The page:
Recent calls for music venues to own their own buildings instead of separate landlords have been growing louder, especially with Sheffield’s iconic The Leadmill under threat. Music Venue Trust CEO Mark Davyd told NME that the circumstances around The Leadmill presented “a very difficult situation”.
“It remains the case that if a venue doesn’t own its own building or doesn’t have a benevolent relationship with the landlord of that building, then it’s always under threat – that’s the truth of economics,” he said. “The landlord may decide to sell at any time, the landlord may do a rent review at any time – all of these things can cause the closure of a business, and there’s not much you can do about it while you’re a tenant.”
- READ MORE: With Nambucca closing and The Leadmill under threat, campaigners call for venues to own their buildings
According to the MVT, over 35 per cent of grassroots music venues have closed in the last 20 years, with 93 per cent of them being tenants that only have 18 months left on their tenancy. Furthermore, the sector has acquired over £90million of new debt since the start of the COVID crisis, yet 67 per cent of Culture Recovery Fund grant aid was paid directly to landlords.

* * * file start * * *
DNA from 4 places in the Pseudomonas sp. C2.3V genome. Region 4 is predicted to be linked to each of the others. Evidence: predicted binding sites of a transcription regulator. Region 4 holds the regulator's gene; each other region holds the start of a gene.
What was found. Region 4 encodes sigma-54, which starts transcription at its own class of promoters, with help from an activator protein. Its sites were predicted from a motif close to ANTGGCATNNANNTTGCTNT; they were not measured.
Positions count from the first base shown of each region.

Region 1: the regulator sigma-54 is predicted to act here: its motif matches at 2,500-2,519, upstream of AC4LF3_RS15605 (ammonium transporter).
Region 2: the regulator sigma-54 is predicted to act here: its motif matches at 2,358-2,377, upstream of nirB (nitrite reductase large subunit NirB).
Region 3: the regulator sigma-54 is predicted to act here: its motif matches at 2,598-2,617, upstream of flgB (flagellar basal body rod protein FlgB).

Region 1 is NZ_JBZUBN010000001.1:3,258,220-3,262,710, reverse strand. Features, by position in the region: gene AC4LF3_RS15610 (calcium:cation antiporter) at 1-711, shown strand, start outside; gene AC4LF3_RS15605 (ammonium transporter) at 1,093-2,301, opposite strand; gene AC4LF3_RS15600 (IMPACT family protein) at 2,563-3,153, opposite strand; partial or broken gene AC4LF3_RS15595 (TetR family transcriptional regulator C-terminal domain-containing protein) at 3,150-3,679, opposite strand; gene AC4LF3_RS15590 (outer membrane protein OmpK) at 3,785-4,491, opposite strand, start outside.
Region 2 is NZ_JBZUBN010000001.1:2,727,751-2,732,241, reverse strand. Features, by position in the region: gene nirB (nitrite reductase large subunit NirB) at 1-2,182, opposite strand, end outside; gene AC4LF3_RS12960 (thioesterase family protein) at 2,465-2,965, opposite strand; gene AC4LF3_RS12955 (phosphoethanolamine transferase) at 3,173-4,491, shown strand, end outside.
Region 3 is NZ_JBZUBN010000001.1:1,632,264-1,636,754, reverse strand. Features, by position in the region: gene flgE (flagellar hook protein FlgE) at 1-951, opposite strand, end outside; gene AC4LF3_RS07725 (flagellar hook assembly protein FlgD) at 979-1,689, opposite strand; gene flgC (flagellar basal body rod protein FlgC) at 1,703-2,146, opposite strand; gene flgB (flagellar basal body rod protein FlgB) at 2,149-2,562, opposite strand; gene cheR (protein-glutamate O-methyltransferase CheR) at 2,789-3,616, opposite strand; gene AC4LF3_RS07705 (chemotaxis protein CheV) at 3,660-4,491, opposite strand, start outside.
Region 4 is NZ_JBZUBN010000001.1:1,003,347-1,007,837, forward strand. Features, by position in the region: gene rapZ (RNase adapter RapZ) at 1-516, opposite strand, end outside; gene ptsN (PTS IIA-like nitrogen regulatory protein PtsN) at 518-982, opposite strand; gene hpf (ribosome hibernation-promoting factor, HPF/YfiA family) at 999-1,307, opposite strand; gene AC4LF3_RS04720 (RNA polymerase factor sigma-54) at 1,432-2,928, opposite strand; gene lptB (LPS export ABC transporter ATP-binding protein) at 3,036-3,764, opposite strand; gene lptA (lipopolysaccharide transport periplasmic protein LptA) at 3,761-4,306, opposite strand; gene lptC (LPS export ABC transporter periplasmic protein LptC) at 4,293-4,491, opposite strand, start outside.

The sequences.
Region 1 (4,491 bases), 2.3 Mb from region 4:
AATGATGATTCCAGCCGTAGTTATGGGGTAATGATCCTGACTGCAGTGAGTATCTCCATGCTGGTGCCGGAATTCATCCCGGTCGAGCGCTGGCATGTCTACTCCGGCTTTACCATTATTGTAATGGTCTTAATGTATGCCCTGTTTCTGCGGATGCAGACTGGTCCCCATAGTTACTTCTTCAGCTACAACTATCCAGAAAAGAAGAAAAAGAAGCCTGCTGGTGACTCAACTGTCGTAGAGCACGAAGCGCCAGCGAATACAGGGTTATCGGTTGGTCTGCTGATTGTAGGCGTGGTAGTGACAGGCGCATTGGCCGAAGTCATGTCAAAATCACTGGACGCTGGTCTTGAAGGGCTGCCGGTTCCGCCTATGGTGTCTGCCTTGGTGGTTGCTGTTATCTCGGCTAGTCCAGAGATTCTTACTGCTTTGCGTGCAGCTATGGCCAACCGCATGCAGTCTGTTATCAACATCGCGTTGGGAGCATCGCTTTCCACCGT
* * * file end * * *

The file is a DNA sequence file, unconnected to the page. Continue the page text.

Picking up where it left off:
Ownership is described by the MVT as a positive solution to the many uncertainties and vulnerabilities that tenanted venue operators face, which impacts their economic models and plans for the future.
The Polar Bear in Hull, which closed its doors in 2020 but re-opened last August thanks to community and crowdfunding, is one of the nine venues that will benefit from having MVT as its landlord.
Daniel Mawer, a promoter at The Polar Bear, said: “The commitment of the people that worked within the venue was always to service the music community within Hull regardless of the situation that we had been put under, with companies and how they operated.